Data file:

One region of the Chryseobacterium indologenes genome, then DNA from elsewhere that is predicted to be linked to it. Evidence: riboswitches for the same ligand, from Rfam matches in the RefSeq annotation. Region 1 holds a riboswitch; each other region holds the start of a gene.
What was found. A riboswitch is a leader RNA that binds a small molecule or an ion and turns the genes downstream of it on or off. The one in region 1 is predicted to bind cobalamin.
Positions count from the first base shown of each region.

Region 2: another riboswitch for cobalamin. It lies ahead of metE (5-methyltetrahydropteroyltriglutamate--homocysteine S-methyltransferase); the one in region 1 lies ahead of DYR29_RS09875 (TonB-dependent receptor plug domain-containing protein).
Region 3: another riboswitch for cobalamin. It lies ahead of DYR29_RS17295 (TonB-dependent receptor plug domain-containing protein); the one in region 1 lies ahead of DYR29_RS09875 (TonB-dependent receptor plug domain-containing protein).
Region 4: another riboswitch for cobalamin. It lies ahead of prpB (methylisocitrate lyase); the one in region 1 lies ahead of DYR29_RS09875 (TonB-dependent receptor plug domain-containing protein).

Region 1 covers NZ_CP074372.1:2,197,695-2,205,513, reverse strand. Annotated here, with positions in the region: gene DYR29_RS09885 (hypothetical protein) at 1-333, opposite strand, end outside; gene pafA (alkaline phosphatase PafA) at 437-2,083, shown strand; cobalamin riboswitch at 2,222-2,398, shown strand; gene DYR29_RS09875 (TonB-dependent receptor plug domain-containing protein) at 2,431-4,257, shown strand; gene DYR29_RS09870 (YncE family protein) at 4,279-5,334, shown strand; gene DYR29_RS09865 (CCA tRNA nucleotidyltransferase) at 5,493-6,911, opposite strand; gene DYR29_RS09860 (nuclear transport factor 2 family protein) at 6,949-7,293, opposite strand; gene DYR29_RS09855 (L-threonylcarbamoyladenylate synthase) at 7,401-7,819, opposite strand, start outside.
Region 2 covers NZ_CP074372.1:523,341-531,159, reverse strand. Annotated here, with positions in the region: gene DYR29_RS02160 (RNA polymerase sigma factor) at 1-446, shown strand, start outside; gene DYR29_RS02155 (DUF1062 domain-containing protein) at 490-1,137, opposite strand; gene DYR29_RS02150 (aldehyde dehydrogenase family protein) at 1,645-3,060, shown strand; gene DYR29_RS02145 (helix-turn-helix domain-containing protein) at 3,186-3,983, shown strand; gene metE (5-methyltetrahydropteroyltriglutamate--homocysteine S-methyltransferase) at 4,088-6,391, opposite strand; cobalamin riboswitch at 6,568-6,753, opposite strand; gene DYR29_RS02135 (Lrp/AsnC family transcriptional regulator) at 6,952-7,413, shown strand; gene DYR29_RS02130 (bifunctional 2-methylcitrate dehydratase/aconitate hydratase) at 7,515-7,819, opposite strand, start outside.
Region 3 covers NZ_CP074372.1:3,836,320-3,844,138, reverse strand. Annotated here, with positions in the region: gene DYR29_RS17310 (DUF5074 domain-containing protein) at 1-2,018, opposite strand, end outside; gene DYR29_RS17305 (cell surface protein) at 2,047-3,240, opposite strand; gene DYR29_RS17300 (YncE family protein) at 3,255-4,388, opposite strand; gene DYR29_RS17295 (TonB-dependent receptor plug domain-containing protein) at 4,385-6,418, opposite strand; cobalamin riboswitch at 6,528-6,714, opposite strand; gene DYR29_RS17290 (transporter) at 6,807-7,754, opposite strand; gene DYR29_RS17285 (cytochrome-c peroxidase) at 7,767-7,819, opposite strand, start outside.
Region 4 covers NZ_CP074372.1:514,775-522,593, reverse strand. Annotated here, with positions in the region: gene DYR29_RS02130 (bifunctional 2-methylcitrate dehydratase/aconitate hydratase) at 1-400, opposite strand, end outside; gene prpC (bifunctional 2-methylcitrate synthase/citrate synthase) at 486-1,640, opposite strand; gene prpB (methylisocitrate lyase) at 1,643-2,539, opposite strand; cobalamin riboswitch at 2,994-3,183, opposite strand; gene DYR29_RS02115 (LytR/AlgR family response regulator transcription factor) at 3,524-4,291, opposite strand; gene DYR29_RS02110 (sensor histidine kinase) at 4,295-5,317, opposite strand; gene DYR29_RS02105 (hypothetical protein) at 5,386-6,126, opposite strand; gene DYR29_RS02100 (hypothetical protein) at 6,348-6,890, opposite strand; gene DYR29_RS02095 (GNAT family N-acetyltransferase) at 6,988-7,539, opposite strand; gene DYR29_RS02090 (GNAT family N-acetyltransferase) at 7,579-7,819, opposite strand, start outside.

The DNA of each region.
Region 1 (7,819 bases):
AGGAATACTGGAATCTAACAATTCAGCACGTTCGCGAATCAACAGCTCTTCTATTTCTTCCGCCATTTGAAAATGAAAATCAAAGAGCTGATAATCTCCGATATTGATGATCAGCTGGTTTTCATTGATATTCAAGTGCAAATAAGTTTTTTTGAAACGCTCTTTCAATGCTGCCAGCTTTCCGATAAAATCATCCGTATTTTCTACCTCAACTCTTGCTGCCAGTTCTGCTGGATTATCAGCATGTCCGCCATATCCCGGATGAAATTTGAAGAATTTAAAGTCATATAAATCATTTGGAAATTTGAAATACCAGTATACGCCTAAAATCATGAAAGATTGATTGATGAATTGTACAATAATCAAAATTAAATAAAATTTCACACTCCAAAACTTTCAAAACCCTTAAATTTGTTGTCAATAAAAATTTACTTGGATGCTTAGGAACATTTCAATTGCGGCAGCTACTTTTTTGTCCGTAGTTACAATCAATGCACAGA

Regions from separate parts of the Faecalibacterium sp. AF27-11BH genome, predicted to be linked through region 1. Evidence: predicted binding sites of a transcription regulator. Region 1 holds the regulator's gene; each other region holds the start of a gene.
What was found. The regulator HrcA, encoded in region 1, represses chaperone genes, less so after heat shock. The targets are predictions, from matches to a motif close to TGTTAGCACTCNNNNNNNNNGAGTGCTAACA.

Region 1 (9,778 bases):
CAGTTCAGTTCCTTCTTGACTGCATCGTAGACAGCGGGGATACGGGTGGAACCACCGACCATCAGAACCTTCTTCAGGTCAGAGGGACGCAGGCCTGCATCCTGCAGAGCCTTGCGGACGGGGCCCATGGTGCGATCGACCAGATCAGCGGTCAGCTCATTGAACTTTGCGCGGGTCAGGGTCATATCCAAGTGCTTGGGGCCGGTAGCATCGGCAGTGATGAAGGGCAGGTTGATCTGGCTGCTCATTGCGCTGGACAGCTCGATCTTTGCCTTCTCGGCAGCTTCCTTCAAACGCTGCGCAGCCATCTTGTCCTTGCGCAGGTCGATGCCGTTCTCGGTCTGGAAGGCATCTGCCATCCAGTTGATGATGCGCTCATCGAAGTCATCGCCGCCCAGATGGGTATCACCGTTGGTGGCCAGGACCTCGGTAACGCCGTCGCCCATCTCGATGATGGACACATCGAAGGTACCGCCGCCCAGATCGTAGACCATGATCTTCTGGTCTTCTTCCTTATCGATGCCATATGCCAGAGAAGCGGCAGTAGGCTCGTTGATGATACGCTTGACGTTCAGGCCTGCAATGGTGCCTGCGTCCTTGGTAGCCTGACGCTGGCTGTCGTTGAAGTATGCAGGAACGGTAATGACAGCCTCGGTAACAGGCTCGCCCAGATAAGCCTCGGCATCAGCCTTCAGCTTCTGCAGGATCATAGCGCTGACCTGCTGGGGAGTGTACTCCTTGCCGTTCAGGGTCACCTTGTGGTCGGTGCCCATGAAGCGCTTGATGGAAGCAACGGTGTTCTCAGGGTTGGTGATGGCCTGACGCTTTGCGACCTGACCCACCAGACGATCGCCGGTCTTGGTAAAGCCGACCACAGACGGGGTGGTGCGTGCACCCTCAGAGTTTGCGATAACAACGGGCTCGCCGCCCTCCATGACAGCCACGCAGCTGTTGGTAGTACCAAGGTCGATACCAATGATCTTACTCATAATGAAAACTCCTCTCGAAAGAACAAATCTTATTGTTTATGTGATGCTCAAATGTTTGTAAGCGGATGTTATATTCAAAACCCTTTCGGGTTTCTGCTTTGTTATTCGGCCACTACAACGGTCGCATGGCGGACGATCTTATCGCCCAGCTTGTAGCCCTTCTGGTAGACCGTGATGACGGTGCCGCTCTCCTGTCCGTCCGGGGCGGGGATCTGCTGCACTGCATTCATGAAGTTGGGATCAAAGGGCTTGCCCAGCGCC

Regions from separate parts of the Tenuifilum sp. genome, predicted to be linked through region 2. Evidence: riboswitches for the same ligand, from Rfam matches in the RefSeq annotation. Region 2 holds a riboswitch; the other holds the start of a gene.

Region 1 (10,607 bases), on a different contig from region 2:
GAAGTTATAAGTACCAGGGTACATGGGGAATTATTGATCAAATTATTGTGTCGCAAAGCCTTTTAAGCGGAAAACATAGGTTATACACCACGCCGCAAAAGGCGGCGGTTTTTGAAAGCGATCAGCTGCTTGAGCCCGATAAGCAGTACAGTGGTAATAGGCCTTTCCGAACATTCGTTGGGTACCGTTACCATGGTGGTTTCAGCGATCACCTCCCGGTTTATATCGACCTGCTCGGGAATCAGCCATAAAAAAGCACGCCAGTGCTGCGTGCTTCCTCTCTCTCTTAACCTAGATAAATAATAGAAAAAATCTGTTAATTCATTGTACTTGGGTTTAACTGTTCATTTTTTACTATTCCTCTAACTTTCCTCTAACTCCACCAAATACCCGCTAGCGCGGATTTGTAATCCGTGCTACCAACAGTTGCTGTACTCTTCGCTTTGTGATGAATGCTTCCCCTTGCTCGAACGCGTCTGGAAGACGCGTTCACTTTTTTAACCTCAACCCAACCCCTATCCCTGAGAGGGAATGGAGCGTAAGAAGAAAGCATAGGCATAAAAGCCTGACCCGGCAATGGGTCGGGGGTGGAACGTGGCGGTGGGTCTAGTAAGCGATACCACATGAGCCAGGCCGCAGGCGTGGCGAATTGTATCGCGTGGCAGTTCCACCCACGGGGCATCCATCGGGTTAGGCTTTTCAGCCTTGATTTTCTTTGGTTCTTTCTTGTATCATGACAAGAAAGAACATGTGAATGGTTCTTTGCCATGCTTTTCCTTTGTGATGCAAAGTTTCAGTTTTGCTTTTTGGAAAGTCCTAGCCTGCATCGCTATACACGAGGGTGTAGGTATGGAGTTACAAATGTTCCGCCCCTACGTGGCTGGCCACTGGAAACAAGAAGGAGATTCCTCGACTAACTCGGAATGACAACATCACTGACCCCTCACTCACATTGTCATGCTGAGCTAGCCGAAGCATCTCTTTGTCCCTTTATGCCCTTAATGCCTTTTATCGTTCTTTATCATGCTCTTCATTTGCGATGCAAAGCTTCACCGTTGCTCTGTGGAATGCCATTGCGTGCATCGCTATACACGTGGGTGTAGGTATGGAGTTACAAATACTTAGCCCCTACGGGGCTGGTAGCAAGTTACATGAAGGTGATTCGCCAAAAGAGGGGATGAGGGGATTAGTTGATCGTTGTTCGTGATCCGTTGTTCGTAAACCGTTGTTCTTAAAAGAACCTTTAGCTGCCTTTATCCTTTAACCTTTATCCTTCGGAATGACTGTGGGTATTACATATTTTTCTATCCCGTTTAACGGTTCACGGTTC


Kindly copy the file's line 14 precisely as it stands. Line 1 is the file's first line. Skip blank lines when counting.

Regions from separate parts of the Faecalibacterium sp. AF27-11BH genome, predicted to be linked through region 1. Evidence: predicted binding sites of a transcription regulator. Region 1 holds the regulator's gene; each other region holds the start of a gene.